Financial Aid

Is There a Better Option for Financing a College Education than a Parent PLUS Loan?

Parental options for higher education lending.

Mark Kantrowitz

May 16, 2012

Is There a Better Option for Financing a College Education than a Parent PLUS Loan?
I have a simple question: Is there currently a better option to help finance my sophomore daughter's college education than a PLUS loan? — Alan S. When considering how to finance a college education, there are many options, including federal education loans, private student loans and non-education loans. It is important to carefully weigh the costs, benefits and risks of each option. These include the interest rates and fees on each loan, whether the interest rate is fixed or variable, when repayment begins, repayment plans, options for dealing with financial difficulty and the consequences of default.
Federal Education Loans The Federal Parent PLUS loan is borrowed by parents of dependent undergraduate students. The annual limit is up to the full cost of attendance minus other aid received, with no aggregate limit. Payments on the Federal Parent PLUS loan can be deferred while the student is enrolled on at least a half-time basis and for six months after graduation. Eligibility for the Federal Parent PLUS loan does not depend on financial need, so even wealthy parents may borrow from the Federal Parent PLUS loan program. There is a modest credit check that looks for adverse events in the borrower's credit history, such as delinquencies, defaults, bankruptcy discharge, foreclosure and repossession. The credit check does not, however, consider credit scores or debt-to-income ratios.
The Federal Stafford loan is borrowed by students, not parents. It is a less expensive option, but it has lower loan limits. The Federal Stafford loan comes in two versions, subsidized and unsubsidized. Eligibility for the subsidized loan depends on financial need, while the unsubsidized loan does not. Neither version involves a credit check, so even a borrower with a bad credit history can qualify. The federal government pays the interest on subsidized loans during deferments, such as during the in-school deferment and the economic hardship deferment. Repayment options for Federal Stafford and PLUS loans include standard repayment (10-year term), extended repayment (10 to 30 year terms based on the loan balance) and graduated repayment (payments increase every two years). Income-based repayment is available for federal student loans but not federal parent loans. Income-contingent repayment, a predecessor of income-based repayment, is available for Federal Parent PLUS loans that have been consolidated into the Direct Loan program, if the parent did not enter repayment prior to July 1, 2006. Income-based repayment is a safety net that bases the monthly payment on a percentage of the borrower's discretionary income, not the amount owed. Federal student loans offer forgiveness for borrowers who work full-time in a public service field while repaying their loans under income-based repayment in the Direct Loan program.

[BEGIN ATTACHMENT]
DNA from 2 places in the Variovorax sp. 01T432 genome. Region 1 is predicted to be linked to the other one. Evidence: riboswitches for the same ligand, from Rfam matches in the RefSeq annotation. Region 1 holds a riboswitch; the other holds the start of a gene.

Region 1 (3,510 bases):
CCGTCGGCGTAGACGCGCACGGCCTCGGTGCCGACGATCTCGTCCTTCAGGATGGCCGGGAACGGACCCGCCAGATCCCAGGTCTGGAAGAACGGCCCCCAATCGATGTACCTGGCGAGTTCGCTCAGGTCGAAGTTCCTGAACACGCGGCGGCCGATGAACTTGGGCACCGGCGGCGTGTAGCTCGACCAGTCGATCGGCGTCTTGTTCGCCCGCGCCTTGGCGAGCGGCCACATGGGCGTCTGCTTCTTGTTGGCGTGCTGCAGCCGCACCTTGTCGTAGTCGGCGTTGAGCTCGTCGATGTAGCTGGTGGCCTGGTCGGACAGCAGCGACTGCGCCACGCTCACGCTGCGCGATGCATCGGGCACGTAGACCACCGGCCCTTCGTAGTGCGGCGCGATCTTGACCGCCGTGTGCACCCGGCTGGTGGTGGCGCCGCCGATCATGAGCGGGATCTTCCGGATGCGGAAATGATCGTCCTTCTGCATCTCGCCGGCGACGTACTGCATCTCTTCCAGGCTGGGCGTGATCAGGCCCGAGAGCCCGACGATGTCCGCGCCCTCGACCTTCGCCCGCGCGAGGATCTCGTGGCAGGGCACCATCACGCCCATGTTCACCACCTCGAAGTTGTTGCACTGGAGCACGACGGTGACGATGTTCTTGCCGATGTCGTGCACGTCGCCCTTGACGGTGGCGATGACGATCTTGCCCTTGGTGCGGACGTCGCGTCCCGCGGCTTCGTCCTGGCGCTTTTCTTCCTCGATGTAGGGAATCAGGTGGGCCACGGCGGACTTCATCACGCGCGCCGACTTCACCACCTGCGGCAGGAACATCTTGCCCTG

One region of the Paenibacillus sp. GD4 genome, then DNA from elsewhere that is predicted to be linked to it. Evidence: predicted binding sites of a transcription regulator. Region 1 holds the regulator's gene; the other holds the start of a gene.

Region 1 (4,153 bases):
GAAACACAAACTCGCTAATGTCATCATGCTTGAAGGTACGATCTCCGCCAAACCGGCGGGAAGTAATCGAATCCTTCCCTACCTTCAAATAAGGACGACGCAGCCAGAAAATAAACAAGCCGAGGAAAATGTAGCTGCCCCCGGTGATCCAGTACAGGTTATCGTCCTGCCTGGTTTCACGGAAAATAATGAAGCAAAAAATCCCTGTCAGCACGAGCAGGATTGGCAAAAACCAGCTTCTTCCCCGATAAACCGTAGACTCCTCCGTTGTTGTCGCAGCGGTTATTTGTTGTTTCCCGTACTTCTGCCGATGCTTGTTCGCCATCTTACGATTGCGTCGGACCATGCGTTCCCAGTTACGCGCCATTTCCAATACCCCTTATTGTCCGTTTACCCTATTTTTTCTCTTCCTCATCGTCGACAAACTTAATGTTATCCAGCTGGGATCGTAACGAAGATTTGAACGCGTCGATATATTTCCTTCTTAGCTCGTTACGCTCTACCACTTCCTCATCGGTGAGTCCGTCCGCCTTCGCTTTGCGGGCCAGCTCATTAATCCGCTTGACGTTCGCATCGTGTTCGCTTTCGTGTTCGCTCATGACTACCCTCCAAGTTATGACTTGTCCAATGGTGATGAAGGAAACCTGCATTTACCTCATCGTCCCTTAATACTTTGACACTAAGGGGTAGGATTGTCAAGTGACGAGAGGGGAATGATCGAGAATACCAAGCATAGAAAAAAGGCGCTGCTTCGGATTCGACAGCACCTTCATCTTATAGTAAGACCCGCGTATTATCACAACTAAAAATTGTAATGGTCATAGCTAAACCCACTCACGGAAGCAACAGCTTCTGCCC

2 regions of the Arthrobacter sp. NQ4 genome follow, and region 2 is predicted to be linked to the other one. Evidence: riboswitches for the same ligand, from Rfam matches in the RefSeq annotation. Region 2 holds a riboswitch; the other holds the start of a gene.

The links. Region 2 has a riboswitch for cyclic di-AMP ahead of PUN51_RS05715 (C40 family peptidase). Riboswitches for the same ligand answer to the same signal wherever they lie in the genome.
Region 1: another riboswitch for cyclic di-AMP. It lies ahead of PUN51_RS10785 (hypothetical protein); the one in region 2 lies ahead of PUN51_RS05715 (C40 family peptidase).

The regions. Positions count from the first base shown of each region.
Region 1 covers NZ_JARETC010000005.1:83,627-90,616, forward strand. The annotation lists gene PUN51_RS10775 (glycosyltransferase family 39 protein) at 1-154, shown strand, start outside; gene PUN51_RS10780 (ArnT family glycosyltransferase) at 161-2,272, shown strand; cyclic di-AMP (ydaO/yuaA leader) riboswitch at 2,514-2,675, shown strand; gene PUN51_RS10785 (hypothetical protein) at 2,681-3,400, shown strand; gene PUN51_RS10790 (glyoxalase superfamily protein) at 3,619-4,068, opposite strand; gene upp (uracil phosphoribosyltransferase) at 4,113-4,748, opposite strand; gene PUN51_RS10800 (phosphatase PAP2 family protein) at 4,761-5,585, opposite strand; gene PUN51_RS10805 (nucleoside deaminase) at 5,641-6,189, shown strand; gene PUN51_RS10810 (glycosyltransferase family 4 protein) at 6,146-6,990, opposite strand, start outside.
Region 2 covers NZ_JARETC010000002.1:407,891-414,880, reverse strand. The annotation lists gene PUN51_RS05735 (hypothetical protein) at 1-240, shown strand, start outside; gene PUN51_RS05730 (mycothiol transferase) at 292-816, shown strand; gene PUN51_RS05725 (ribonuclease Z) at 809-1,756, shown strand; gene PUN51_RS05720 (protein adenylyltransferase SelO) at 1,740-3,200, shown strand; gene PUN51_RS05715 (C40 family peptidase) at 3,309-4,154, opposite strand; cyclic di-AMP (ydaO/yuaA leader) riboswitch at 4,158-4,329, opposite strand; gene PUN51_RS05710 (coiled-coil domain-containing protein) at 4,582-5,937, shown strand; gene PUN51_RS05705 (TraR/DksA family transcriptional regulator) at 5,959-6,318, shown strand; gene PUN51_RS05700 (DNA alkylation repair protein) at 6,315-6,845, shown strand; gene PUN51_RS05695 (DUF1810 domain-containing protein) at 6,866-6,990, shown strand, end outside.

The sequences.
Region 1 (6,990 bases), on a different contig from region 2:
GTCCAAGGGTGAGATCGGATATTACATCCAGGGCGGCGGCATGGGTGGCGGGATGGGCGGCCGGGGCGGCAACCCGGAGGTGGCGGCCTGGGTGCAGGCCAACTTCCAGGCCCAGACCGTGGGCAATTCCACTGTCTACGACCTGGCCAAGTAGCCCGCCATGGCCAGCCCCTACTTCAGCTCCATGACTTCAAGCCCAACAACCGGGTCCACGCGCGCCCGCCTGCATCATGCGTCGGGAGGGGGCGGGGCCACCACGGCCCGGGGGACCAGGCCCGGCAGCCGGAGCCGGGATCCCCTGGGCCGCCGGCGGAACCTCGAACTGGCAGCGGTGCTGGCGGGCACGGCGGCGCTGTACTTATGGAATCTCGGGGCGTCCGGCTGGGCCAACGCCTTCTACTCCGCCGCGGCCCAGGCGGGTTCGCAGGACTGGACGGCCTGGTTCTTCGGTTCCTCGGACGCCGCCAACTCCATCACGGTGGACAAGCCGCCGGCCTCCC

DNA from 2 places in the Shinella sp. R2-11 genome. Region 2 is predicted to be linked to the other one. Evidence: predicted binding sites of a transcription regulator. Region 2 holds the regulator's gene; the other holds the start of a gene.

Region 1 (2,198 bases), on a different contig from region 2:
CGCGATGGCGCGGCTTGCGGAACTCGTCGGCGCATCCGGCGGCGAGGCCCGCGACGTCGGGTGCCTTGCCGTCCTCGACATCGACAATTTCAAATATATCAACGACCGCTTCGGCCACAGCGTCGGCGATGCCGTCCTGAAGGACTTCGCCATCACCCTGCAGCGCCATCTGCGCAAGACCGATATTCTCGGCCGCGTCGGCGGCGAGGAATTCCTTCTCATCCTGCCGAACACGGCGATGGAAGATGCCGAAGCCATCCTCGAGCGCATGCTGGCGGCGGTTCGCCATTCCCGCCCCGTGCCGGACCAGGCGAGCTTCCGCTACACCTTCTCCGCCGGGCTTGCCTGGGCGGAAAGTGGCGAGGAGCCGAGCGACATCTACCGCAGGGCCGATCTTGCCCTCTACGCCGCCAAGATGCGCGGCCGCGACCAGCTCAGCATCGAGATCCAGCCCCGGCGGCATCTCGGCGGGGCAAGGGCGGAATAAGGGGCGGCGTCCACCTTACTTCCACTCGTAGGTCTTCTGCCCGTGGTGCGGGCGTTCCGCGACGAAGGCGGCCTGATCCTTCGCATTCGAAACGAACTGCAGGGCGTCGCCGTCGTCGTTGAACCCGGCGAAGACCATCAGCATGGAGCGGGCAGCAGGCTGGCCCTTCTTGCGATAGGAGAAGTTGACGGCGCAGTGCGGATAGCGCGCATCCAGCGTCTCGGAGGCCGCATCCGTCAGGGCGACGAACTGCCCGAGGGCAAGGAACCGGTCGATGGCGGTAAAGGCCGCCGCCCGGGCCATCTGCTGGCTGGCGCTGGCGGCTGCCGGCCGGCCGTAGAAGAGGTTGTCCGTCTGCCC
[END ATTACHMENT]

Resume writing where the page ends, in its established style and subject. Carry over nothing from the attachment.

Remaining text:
Both the Federal Stafford and PLUS loans offer a variety of options for borrowers who encounter financial difficulty. Payments may be suspended using the economic hardship deferment for up to 3 years and forbearances for up to 5 years. Interest, however, will continue to accrue on unsubsidized loans during a deferment and on both subsidized and unsubsidized loans during a forbearance. Accrued but unpaid interest will be capitalized, which adds it to the loan balance. These loans may also be canceled if the borrower dies or becomes totally and permanently disabled. The optimal strategy from a cost perspective is to have the student borrow from the Federal Stafford loan first. Only if the student has exhausted the Federal Stafford loan limits should the parent consider borrowing from the Federal Parent PLUS loan. There's also the Federal Perkins loan, which is currently a subsidized loan with a 5% fixed interest rate. Funding for this loan program is limited, with loans awarded by the college financial aid office. President Obama has proposed expanding the program from $1 billion in loans a year to $8.5 billion, but the expanded loan program would offer unsubsidized loans with a fixed 6.8% interest rate. Private Student Loans Private student loans include non-federal loans from commercial lenders and from non-profit state loan programs. Most interest rates on private student loans are variable, although some lenders have started offering fixed rates with short repayment terms. More than 90% of new private student loans require a creditworthy cosigner. A cosigner is a co-borrower, equally obligated to repay the debt. Interest rates are usually based on the borrower's credit scores and the credit scores of the cosigner. Very few borrowers get the lender's lowest interest rate; the majority get the highest interest rate. Repayment terms are less flexible than the federal education loans. Non-Education Loans There are also a variety of non-education loans, such as home equity lines of credit (HELOC), home equity loans and credit cards. Repayment on these loans begins immediately. These loans usually do not offer deferments, forbearances, loan forgiveness or flexible repayment plans. The monthly payment on a credit card is usually a percentage of the outstanding balance, yielding a higher initial minimum monthly payment that decreases over time. Loan Interest Deductions Up to $2,500 in interest paid on federal and private student loans is deductible on the borrower's federal income tax return as an above-the-line exclusion from income. The taxpayer does not need to itemize to take advantage of this student loan interest deduction. Interest paid on up to $100,000 in principal on a home equity loan or HELOC is also deductible, but only if the taxpayer itemizes. This deduction may be limited if the taxpayer is subject to the Alternative Minimum Tax (AMT). Lower Variable Rates May Cost More Than Fixed Rates In some cases a private student loan or non-education loan will offer a variable rate that is initially lower than the fixed rate on a federal education loan. But these variable rates have nowhere to go but up. The variable rates may remain low for the next few years, but will start increasing as soon as the Federal Reserve stops suppressing interest rate changes. The interest rates will then start increasing by about 1.5% per year until they return to the neighborhood of interest rates from before the credit crisis. To calculate the equivalent fixed rate for a variable rate loan with a 10-year term, add about 4 percentage points to the interest rate. So unless the borrower plans on paying off the loan in full in a few years, a variable-rate loan may ultimately cost more than the fixed-rate federal education loans, despite the nominally lower interest rates. Signs of Over-Borrowing Needing to borrow beyond the Federal Stafford loan limits is often a sign of over-borrowing, regardless of whether it involves a Federal Parent PLUS loan, private student loan or non-education loan. Total student loan debt at graduation should be less than the expected annual starting salary. If total student loan debt is less than the annual income, the borrower will be able to repay the debt in ten years or less. Otherwise the borrower will struggle to repay the loans and may need an alternate repayment plan, like extended repayment or income-based repayment, to afford the monthly loan payments. Parents should also be careful about the amount of debt they incur. Parents should borrow no more for all their children than they can afford to repay in 10 years or by the time they retire, whichever comes first. Risks of Education Financing There are also a variety of serious risks associated with borrowing for a college education. Federal and private education loans are almost impossible to discharge in bankruptcy. The federal government has very strong powers to compel repayment of defaulted federal education loans, including garnishment of up to 15% of the borrower's income and Social Security benefit payments and the offset of federal and state income tax refunds (and state lottery winnings). The federal government can block renewal of a professional license. Borrowers who default on federal education loans are ineligible for FHA and VA mortgages and may not enlist in the military. Private student loans may also garnish wages and seize assets, but only after suing the borrower and obtaining a court judgment. If a borrower defaults on a student loan, the lender may turn the loan over to a collection agency, which is paid a commission based on the amounts recovered. Collection costs are paid by the borrower, not the lender, so the lender has little or no incentive to limit collection charges. Collection charges of up to 25% of the principal and interest payment (20% of the total payment) may be deducted from voluntary and involuntary payments on a defaulted Federal Stafford or PLUS loan. Collection charges on the Federal Perkins loan may be up to 30% of the payment for principal, interest and late charges for a first collection attempt and up to 40% for subsequent collection attempts. If a defaulted federal education loan is rehabilitated, collection charges of up to 18.5% may be added to the loan balance. Private student loans may charge higher collection fees on defaulted loans. Defaulting on a student loan will ruin the borrower's credit (and the credit history of the cosigner, if any), making it difficult for the borrower to get new credit cards, auto loans and mortgages. The borrower may even find it difficult to rent an apartment or get a job, since many landlords and employers check for bad credit. If a borrower defaults on a home equity loan or line of credit, the borrower may lose the home. See also Ask Kantro: What are the Downsides to Using Home Equity to Refinance Student Loan Debt.